Residents interviewed identified drugs as one of the major problems in Olivette Park, and law enforcement officials have identified the sale and use of drugs as one of the major sources of crime in urban areas. However, resident interview data provided no conclusive insight into the adequacy or inadequacy of drug prevention and treatment programs in the neighborhood. Because there is such a strong link between illegal drug activities and crime, the elimination of drug sales and abuse is necessary for the safety of the neighborhood. Law enforcement officials can work with residents to rid the neighborhood of dealers, but can do very little to help abusers. Therefore, it is recommended that the Public Safety Committee create awareness as to the connection between substance abuse and illegal activity in the neighborhood, and work with local churches and social service providers to sponsor a drug awareness and education program.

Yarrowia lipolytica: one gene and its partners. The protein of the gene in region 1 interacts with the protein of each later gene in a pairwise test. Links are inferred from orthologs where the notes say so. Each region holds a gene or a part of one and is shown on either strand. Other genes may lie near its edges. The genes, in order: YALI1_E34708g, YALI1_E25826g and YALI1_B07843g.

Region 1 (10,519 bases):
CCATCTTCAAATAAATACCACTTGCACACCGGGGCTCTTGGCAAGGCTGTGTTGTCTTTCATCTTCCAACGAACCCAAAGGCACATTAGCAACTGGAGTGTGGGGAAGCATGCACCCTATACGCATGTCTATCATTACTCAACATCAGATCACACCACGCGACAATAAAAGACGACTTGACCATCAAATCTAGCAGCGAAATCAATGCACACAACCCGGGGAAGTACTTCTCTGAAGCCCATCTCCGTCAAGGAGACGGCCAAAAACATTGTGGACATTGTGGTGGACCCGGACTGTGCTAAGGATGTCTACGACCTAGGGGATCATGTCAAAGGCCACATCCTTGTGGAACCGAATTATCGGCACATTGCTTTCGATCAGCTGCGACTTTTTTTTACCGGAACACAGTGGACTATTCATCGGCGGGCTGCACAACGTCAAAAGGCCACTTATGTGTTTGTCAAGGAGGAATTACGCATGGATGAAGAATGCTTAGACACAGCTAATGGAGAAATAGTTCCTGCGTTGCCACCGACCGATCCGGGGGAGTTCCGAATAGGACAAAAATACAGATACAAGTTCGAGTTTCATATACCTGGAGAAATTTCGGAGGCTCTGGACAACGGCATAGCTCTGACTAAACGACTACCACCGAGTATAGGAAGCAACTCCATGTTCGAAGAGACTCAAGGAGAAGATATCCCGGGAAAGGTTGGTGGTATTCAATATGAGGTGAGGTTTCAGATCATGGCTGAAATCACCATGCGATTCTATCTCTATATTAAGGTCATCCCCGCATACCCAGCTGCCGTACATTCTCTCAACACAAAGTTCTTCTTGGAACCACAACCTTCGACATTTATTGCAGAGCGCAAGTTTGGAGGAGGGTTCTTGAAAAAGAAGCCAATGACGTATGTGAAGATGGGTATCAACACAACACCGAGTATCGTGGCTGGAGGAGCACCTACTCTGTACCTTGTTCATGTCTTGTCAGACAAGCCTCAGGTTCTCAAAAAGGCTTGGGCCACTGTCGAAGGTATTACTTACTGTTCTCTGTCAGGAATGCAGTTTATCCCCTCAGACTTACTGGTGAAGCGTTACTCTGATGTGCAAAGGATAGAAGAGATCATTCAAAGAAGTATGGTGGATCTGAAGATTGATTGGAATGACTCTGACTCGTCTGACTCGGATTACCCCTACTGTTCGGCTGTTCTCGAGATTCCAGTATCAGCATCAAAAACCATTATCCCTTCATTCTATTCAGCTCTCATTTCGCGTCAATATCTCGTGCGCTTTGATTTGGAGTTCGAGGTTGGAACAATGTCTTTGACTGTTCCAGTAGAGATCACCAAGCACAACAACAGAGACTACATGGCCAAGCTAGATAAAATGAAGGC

Activities

1. Develop a drug awareness and education program in Olivette Park

Work with staff from local drug treatment facilities to create a drug awareness and education program for Olivette Park. The program should be developed with children and parents in mind. Staff from St. Mary's Hospital, East St. Louis Alcohol and Other Drug Task Force, and the East Side Health District could help develop such a program. A four- to six-week program is recommended.

2. Find local churches and social service agencies to host the program

Local churches and social service providers should be encouraged to get involved by hosting one of the sessions. The program could meet at a different location each week to encourage ownership of the project by local institutions.

3. Determine local need for prevention, intervention, and treatment programs